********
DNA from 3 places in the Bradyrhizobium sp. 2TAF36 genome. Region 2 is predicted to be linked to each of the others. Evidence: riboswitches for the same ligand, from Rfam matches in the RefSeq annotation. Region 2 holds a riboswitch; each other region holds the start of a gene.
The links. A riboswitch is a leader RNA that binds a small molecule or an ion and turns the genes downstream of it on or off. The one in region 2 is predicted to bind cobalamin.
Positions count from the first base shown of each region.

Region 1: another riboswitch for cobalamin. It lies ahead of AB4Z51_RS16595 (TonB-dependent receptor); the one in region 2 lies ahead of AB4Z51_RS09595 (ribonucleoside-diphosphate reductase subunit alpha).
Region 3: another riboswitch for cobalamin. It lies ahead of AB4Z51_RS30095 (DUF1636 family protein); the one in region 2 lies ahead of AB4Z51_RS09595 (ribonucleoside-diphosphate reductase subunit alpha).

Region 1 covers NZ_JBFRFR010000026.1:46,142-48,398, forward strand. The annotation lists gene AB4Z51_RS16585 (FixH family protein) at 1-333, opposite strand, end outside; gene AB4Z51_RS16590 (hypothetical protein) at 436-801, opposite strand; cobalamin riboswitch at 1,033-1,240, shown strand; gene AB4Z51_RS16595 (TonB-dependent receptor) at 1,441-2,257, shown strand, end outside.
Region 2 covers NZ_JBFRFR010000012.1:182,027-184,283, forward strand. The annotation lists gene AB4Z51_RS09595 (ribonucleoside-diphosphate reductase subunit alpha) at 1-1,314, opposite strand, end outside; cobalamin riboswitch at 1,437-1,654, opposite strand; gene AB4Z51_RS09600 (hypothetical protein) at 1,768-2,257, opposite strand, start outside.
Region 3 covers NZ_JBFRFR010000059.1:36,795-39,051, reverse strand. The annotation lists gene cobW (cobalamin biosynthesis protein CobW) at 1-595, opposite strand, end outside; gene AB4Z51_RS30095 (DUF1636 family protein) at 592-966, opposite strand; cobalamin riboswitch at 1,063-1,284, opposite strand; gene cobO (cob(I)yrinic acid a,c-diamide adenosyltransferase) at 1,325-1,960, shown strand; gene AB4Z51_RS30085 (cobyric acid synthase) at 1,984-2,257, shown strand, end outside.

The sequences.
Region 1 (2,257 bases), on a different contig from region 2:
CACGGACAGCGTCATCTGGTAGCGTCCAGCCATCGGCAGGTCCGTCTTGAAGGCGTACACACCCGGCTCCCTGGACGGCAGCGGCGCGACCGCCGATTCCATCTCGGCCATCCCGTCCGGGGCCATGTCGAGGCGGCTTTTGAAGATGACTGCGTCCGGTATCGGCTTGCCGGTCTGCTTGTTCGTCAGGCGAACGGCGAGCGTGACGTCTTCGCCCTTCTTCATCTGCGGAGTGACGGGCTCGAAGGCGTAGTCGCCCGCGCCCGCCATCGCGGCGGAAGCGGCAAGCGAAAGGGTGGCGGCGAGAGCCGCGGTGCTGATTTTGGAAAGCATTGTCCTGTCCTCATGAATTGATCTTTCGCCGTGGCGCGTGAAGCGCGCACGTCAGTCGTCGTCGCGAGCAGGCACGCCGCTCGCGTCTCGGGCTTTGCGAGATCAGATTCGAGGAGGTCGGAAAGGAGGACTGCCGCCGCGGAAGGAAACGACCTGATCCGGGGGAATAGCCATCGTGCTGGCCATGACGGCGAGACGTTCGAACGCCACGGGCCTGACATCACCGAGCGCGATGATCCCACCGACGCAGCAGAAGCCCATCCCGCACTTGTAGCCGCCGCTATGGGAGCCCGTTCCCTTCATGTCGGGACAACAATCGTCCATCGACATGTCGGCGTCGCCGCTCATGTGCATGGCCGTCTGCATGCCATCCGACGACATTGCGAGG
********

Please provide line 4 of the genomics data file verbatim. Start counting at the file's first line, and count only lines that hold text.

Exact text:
Region 1: another riboswitch for cobalamin. It lies ahead of AB4Z51_RS16595 (TonB-dependent receptor); the one in region 2 lies ahead of AB4Z51_RS09595 (ribonucleoside-diphosphate reductase subunit alpha).